- Unbeliebable: White House turns Bieber petition response into immigration screed
- Obama signs law denying Iran ambassador’s visa, but says law is ‘advisory’
- Mich. judge to laughing convicted killer: ‘I hope you die in prison’
- Man charged in Kansas City-area highway shootings
- Keystone XL pipeline still on hold after State Dept. decision
- Fla. man charged with killing 16-month-old son to play Xbox undisturbed
- Drones from the deep: Pentagon develops ocean-floor attack robots
- Michigan mayor slaps back atheists’ try to erect ‘reason station’ at city hall
- PHILLIPS: Where is the conservative establishment?
- 7.5-magnitude earthquake shakes southern Mexico
Economy Briefs: Judge bars graphic images on cigarette packages
Judge bars graphic images on cigarette packages
RICHMOND | A judge has blocked a federal requirement that would have begun forcing U.S. tobacco companies to put large graphic images on their cigarette packages later this year to show the dangers of smoking.
U.S. District Judge Richard Leon in Washington ruled Wednesday that the images violate the free speech amendment to the Constitution. He had temporarily blocked the requirement in November, saying it is likely cigarette makers will succeed in a lawsuit.
The Food and Drug Administration planned to require that images such as a cloud of cigarette smoke within inches of a baby’s face and a pair of healthy lungs next to the diseased lungs of a smoker appear on packs of cigarettes.
Murdoch son steps down from British newspapers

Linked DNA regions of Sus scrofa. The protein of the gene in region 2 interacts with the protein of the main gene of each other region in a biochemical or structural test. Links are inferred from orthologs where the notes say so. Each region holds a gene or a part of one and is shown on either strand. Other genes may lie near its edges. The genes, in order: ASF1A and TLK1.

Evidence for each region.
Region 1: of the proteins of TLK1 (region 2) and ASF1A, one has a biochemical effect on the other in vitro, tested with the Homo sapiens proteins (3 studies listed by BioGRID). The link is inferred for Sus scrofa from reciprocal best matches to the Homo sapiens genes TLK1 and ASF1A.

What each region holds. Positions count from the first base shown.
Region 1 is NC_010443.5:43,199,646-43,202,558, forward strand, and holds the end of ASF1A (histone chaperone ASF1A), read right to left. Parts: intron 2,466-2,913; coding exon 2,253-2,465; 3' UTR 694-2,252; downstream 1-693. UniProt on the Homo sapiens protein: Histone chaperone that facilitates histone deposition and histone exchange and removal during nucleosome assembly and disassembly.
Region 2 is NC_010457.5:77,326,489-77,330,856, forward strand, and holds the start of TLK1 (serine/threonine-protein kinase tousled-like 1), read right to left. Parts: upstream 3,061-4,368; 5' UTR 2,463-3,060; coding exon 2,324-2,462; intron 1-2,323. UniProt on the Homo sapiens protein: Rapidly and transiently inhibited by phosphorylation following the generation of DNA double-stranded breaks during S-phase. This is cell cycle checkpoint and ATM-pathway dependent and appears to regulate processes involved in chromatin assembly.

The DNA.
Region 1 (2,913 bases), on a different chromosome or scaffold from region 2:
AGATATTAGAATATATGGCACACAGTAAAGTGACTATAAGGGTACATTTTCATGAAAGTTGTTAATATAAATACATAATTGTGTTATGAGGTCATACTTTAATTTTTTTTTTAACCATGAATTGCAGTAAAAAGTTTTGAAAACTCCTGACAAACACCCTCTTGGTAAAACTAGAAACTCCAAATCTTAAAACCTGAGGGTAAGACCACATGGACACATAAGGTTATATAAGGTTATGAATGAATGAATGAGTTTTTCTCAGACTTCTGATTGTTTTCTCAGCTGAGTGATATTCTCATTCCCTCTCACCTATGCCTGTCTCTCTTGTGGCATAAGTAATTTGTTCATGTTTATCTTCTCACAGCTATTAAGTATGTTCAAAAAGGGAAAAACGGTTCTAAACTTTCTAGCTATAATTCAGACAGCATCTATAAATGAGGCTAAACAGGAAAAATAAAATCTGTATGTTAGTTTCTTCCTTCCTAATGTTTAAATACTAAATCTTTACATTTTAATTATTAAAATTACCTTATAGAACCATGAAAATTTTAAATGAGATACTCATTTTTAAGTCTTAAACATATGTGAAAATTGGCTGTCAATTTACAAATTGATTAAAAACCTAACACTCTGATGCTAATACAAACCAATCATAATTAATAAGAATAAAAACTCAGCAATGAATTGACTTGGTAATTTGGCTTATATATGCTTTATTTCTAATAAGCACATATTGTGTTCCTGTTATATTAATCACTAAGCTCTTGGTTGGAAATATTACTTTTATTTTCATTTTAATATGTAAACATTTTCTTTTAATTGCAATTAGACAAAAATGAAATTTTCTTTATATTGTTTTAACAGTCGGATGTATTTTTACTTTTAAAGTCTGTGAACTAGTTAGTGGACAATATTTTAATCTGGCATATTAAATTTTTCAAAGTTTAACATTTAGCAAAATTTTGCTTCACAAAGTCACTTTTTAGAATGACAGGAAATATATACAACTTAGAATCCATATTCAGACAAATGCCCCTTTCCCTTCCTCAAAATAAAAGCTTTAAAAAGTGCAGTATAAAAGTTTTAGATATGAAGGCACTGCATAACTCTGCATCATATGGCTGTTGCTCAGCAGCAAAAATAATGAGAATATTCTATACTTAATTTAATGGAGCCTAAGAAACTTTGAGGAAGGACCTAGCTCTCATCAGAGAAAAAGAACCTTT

News Corp. said in a statement Wednesday that James Murdoch, the youngest son of 80-year-old media mogul Rupert Murdoch, has relinquished his position at News International to concentrate on expanding the company’s television business.
James Murdoch, 39, will remain deputy chief operating officer of News Corp., but the move plucks the onetime heir apparent to his father’s global empire away from a firestorm about his credibility and his role in Britain’s expanding phone-hacking scandal.
News Corp. shares set a 52-week high in New York after the news broke, rising 1.6 percent to $20.11 a share.
Central bank hands out $712 billion in loans
FRANKFURT, Germany | The European Central Bank’s second offering of unlimited low-interest loans was gobbled up Wednesday by 800 banks, which borrowed $712.4 billion at 1 percent interest for three years.
Nearly $1.4 trillion has been pumped into Europe’s financial system in this way in an attempt to stabilize banks, governments and businesses.
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